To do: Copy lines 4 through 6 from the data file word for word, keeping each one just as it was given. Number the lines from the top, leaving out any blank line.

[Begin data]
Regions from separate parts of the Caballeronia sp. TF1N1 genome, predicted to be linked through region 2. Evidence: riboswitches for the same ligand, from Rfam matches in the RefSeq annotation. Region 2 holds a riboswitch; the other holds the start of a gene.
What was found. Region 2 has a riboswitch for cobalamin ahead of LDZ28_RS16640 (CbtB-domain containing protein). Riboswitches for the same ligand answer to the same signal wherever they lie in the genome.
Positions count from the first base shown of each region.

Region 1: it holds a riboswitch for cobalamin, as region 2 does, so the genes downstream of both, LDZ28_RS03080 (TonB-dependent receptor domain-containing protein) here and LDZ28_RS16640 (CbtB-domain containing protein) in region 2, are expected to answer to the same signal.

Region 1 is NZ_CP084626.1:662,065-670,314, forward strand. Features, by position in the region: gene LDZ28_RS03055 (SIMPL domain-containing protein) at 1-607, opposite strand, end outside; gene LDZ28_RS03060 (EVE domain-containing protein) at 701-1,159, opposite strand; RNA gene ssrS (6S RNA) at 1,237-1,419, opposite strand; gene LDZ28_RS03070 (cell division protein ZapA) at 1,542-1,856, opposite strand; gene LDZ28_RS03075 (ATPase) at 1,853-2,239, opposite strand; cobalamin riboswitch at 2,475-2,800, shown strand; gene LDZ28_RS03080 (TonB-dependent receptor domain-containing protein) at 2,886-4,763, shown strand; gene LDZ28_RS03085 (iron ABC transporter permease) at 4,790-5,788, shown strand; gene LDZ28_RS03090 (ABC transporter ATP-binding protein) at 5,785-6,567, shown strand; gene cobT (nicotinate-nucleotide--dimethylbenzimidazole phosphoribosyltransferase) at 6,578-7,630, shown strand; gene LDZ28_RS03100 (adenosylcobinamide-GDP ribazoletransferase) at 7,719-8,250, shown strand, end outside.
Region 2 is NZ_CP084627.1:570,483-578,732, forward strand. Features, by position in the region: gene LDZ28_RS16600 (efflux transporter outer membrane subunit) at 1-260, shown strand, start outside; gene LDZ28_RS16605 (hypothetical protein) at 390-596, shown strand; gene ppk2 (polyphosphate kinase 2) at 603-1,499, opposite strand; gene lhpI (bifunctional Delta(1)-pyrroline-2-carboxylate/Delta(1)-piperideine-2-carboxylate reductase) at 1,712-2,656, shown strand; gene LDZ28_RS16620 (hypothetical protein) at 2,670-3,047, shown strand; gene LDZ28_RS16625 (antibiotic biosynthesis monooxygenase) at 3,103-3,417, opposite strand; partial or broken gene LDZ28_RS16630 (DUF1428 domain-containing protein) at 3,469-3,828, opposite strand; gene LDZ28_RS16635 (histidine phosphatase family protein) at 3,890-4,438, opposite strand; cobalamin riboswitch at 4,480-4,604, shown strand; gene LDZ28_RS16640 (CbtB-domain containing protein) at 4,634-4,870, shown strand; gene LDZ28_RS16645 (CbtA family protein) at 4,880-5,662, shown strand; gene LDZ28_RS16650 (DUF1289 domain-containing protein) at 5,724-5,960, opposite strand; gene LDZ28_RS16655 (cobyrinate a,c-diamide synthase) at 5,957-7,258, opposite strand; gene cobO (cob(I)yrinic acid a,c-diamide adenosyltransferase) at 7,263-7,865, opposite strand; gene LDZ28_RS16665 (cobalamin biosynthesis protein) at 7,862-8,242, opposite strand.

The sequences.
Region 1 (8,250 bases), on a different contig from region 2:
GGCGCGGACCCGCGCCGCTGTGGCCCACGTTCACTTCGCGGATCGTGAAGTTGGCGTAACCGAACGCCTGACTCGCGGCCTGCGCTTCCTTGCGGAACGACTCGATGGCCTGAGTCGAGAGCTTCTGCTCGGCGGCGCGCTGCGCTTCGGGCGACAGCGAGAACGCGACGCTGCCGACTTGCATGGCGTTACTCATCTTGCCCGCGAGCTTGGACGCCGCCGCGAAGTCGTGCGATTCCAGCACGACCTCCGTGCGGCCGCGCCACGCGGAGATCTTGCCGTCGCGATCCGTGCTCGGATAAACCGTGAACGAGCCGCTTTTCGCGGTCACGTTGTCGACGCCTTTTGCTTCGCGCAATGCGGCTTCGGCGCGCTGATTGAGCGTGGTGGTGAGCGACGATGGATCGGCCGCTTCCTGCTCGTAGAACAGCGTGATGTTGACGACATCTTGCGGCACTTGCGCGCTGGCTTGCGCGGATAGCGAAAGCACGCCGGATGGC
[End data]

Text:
Region 1: it holds a riboswitch for cobalamin, as region 2 does, so the genes downstream of both, LDZ28_RS03080 (TonB-dependent receptor domain-containing protein) here and LDZ28_RS16640 (CbtB-domain containing protein) in region 2, are expected to answer to the same signal.

Region 1 is NZ_CP084626.1:662,065-670,314, forward strand. Features, by position in the region: gene LDZ28_RS03055 (SIMPL domain-containing protein) at 1-607, opposite strand, end outside; gene LDZ28_RS03060 (EVE domain-containing protein) at 701-1,159, opposite strand; RNA gene ssrS (6S RNA) at 1,237-1,419, opposite strand; gene LDZ28_RS03070 (cell division protein ZapA) at 1,542-1,856, opposite strand; gene LDZ28_RS03075 (ATPase) at 1,853-2,239, opposite strand; cobalamin riboswitch at 2,475-2,800, shown strand; gene LDZ28_RS03080 (TonB-dependent receptor domain-containing protein) at 2,886-4,763, shown strand; gene LDZ28_RS03085 (iron ABC transporter permease) at 4,790-5,788, shown strand; gene LDZ28_RS03090 (ABC transporter ATP-binding protein) at 5,785-6,567, shown strand; gene cobT (nicotinate-nucleotide--dimethylbenzimidazole phosphoribosyltransferase) at 6,578-7,630, shown strand; gene LDZ28_RS03100 (adenosylcobinamide-GDP ribazoletransferase) at 7,719-8,250, shown strand, end outside.
Region 2 is NZ_CP084627.1:570,483-578,732, forward strand. Features, by position in the region: gene LDZ28_RS16600 (efflux transporter outer membrane subunit) at 1-260, shown strand, start outside; gene LDZ28_RS16605 (hypothetical protein) at 390-596, shown strand; gene ppk2 (polyphosphate kinase 2) at 603-1,499, opposite strand; gene lhpI (bifunctional Delta(1)-pyrroline-2-carboxylate/Delta(1)-piperideine-2-carboxylate reductase) at 1,712-2,656, shown strand; gene LDZ28_RS16620 (hypothetical protein) at 2,670-3,047, shown strand; gene LDZ28_RS16625 (antibiotic biosynthesis monooxygenase) at 3,103-3,417, opposite strand; partial or broken gene LDZ28_RS16630 (DUF1428 domain-containing protein) at 3,469-3,828, opposite strand; gene LDZ28_RS16635 (histidine phosphatase family protein) at 3,890-4,438, opposite strand; cobalamin riboswitch at 4,480-4,604, shown strand; gene LDZ28_RS16640 (CbtB-domain containing protein) at 4,634-4,870, shown strand; gene LDZ28_RS16645 (CbtA family protein) at 4,880-5,662, shown strand; gene LDZ28_RS16650 (DUF1289 domain-containing protein) at 5,724-5,960, opposite strand; gene LDZ28_RS16655 (cobyrinate a,c-diamide synthase) at 5,957-7,258, opposite strand; gene cobO (cob(I)yrinic acid a,c-diamide adenosyltransferase) at 7,263-7,865, opposite strand; gene LDZ28_RS16665 (cobalamin biosynthesis protein) at 7,862-8,242, opposite strand.